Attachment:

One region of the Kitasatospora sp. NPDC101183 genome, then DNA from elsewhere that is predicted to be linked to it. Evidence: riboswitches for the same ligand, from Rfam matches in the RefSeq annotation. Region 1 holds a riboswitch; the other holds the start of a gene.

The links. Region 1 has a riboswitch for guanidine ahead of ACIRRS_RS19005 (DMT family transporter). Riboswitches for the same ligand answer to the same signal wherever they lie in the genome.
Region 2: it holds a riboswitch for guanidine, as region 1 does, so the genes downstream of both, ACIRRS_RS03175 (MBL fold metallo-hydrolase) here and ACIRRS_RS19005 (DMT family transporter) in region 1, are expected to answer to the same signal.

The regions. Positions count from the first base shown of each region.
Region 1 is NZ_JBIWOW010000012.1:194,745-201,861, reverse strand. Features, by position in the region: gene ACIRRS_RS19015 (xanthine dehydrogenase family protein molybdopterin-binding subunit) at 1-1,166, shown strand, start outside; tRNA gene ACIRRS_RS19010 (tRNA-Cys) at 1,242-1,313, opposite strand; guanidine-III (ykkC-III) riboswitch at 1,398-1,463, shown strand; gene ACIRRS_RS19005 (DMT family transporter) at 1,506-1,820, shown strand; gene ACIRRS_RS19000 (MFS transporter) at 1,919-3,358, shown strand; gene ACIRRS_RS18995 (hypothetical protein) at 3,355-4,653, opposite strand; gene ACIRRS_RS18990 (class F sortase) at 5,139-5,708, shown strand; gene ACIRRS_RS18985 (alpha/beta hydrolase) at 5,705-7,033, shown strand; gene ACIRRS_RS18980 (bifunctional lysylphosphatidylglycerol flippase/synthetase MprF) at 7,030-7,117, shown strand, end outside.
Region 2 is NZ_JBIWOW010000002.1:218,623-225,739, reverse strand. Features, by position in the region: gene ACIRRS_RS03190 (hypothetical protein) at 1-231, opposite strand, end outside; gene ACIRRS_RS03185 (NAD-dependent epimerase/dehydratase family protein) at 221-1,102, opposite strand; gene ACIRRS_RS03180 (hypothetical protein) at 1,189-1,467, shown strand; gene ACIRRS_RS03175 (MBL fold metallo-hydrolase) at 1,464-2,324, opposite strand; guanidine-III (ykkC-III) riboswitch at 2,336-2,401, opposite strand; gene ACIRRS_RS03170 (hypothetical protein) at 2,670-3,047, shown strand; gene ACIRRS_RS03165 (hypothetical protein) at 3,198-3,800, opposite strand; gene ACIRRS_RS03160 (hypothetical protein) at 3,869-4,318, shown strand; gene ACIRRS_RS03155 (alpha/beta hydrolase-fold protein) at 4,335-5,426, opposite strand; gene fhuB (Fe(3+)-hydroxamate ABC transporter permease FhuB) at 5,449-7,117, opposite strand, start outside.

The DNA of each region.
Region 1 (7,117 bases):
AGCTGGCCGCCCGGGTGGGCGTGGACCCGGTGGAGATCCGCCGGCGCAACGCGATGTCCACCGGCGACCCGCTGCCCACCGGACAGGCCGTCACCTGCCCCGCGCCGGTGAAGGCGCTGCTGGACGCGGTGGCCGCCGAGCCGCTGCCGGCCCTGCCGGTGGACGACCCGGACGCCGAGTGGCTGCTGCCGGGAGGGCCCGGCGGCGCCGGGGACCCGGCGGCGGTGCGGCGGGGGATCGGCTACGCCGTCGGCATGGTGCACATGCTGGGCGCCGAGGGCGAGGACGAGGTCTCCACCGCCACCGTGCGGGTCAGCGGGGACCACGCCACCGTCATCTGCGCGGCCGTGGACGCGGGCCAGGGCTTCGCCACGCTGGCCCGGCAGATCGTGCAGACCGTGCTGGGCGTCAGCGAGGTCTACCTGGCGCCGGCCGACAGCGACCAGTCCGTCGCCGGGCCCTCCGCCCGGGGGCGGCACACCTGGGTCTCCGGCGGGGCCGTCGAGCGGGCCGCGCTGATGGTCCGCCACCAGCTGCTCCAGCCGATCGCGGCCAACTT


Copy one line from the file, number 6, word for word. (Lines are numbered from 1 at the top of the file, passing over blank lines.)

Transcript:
Region 2 is NZ_JBIWOW010000002.1:218,623-225,739, reverse strand. Features, by position in the region: gene ACIRRS_RS03190 (hypothetical protein) at 1-231, opposite strand, end outside; gene ACIRRS_RS03185 (NAD-dependent epimerase/dehydratase family protein) at 221-1,102, opposite strand; gene ACIRRS_RS03180 (hypothetical protein) at 1,189-1,467, shown strand; gene ACIRRS_RS03175 (MBL fold metallo-hydrolase) at 1,464-2,324, opposite strand; guanidine-III (ykkC-III) riboswitch at 2,336-2,401, opposite strand; gene ACIRRS_RS03170 (hypothetical protein) at 2,670-3,047, shown strand; gene ACIRRS_RS03165 (hypothetical protein) at 3,198-3,800, opposite strand; gene ACIRRS_RS03160 (hypothetical protein) at 3,869-4,318, shown strand; gene ACIRRS_RS03155 (alpha/beta hydrolase-fold protein) at 4,335-5,426, opposite strand; gene fhuB (Fe(3+)-hydroxamate ABC transporter permease FhuB) at 5,449-7,117, opposite strand, start outside.